Instead of doing a full wrap, it’s also an option to purchase vinyl decal kits that give you the ability to apply a custom wrap to very specific parts of your motorcycle. For example, this is most often seen on carbon fiber vinyl sheets applied to previous black plastic parts of the motorcycle.


How Much Does It Cost To Wrap A Motorcycle By Yourself?

Remember that our primary cost when shopping for a motorcycle wrap is the labor that is charged to complete the job. If we choose to take our own vinyl wrapping adventure, the cost is significantly reduced but there are still some things to consider. You will have to purchase your own equipment, such as:

  • a heat gun

  • a utility knife

  • vinyl sheets

  • vinyl decals if applicable

It’s pretty easy to determine the cost of a heat gun and utility knife, but remember that vinyl wrap is sold per square foot, and the price per square foot ranges depending on the wrapping material you choose. High quality material will cost more than a budget, more affordable material, but you also get what you pay for. Instead of going with the most affordable material, I do recommend you purchase the most high quality material you can find because while materials cost more, you will have high quality extra material to perform any touch ups should the need arise.


How To Vinyl Wrap A Motorcycle

Fortunately, vinyl wrapping a motorcycle is much easier than doing a paint job by yourself. Follow the instructions bellow to apply your motorcycle wrap:

Determine Your Plan Of Attack

This is the stage of the game where you will need to do most of your preparation. Are you going to do a full wrap over the entire bike, or just a partial wrap for certain areas? What color wrap will you choose? What vinyl wrap manufacturer did you choose? Do you have all of your equipment? Do you have enough time to complete the wrap? You should ask yourself all of these questions before starting.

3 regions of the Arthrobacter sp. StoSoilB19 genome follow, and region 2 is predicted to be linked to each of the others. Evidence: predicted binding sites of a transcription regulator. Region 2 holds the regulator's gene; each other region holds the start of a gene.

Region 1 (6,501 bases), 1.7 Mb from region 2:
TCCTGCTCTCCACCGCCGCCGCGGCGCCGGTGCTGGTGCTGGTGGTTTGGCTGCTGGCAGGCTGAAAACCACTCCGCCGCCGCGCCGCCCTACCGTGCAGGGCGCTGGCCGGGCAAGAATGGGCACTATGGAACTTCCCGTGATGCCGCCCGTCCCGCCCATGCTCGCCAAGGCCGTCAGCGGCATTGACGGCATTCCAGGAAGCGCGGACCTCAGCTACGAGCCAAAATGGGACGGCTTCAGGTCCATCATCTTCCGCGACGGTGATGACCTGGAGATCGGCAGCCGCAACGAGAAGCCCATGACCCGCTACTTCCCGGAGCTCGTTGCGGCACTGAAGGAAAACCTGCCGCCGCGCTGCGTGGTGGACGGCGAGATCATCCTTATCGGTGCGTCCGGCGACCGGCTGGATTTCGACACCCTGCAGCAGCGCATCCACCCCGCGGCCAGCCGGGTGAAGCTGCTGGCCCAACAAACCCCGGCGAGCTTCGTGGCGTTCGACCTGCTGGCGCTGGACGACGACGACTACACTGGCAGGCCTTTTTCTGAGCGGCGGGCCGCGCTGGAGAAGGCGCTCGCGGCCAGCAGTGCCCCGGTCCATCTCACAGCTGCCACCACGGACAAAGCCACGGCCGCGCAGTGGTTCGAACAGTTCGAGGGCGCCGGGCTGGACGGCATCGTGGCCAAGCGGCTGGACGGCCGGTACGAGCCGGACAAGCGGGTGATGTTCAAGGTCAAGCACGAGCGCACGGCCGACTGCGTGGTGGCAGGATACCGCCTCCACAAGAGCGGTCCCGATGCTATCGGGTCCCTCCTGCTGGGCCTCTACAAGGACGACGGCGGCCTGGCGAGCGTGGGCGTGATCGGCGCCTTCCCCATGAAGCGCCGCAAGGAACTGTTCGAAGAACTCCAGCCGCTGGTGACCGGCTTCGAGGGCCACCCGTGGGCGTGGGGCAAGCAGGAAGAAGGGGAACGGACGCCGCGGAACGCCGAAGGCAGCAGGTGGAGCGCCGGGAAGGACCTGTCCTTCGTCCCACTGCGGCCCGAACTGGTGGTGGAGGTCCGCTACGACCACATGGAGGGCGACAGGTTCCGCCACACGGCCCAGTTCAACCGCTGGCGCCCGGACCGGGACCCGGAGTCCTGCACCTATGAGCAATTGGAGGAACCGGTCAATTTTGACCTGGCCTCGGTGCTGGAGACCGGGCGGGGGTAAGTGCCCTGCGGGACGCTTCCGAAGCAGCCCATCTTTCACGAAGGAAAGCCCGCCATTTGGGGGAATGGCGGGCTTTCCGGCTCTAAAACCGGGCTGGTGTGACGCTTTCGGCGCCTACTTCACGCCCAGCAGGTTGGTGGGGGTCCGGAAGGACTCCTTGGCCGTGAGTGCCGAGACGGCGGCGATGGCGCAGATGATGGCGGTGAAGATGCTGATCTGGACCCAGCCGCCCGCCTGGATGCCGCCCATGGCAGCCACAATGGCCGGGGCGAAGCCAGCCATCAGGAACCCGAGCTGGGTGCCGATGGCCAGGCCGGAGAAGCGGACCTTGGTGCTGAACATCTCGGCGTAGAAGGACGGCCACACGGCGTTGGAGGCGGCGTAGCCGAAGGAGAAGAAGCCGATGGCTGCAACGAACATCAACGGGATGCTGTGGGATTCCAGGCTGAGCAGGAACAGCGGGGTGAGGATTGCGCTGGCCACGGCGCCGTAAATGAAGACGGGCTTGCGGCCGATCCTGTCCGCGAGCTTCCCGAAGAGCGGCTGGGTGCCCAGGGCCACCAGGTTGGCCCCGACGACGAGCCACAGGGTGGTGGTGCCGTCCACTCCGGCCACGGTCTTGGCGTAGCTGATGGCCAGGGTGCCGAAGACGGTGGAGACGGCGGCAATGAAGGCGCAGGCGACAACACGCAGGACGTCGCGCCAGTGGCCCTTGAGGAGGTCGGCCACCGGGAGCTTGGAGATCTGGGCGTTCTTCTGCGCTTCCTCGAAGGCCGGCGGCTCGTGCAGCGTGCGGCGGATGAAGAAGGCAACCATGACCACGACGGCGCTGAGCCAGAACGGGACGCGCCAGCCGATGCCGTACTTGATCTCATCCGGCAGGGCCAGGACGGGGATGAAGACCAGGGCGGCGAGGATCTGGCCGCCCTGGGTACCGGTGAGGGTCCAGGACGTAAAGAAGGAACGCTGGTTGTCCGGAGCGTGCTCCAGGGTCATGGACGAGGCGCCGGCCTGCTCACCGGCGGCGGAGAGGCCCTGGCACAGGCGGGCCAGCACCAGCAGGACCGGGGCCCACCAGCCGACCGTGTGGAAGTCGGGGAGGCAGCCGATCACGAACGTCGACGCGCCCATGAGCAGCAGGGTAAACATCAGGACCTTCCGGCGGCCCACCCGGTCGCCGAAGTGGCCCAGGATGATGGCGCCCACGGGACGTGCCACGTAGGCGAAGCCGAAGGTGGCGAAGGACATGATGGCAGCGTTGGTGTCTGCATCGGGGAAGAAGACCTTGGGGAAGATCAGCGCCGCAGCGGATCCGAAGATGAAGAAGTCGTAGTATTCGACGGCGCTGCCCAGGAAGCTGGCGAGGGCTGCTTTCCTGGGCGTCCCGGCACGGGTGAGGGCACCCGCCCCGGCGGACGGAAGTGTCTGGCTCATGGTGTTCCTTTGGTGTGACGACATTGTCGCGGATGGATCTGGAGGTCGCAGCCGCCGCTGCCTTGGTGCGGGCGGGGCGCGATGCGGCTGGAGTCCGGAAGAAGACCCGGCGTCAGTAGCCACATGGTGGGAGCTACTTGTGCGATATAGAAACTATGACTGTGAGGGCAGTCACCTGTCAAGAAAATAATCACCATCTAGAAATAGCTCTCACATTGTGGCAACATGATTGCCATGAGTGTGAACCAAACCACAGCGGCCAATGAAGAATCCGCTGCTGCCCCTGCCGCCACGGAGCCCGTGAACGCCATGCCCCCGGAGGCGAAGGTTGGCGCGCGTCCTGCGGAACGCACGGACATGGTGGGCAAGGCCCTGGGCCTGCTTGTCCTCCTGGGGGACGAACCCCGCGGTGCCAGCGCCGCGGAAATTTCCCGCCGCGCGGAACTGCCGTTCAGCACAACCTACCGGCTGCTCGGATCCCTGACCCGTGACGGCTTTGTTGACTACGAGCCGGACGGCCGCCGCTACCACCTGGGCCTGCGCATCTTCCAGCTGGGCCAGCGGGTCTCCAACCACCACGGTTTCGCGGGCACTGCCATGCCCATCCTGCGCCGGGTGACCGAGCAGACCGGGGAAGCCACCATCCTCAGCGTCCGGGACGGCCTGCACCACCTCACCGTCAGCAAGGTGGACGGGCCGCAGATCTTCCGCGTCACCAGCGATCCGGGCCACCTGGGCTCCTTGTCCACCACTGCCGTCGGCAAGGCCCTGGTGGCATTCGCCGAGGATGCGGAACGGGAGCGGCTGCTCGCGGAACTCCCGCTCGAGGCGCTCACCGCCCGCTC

Disassemble Parts You’ll Be Wrapping

Fortunately, most parts of a motorcycle – that can be wrapped – are relatively easy to remove. Start by removing your desired pieces and safely placing them away from each other, or closer to your wrapping area. If the fuel tank will be included in your wrap, be sure to follow a guide to safely remove the tank from the motorcycle. Additionally, I recommend draining the fuel tank of its contents before you begin wrapping.

Clean Parts To Be Wrapped

For the vinyl film to adequately stick to the surface area, you’ll need to make sure that the parts are completely clean so that you have a smooth surface to work with. For some, this can be as simple as just washing the motorcycle, but for dirtier bikes you may need to clay bar the effected area – whatever is necessary. After your cleaning, it is wise to do a final touch with isopropyl alcohol as it will remove any dirt and then evaporate into the air for a clean dry surface to work with.

Begin Cutting Your Vinyl Sheets

Since you’ve removed your parts that you will be applying the vinyl wrap to, you should have plenty of room to work. Take these parts one by one and lay a sheet of vinyl wrap material over them. If you’re budget conscious, you may remember that vinyl wrap is charged per square foot but you will want to lay plenty of excess material over the part(s) so you have plenty of leverage to maneuver the wrapping across the surface.

Remove Backing & Apply Vinyl Wrapping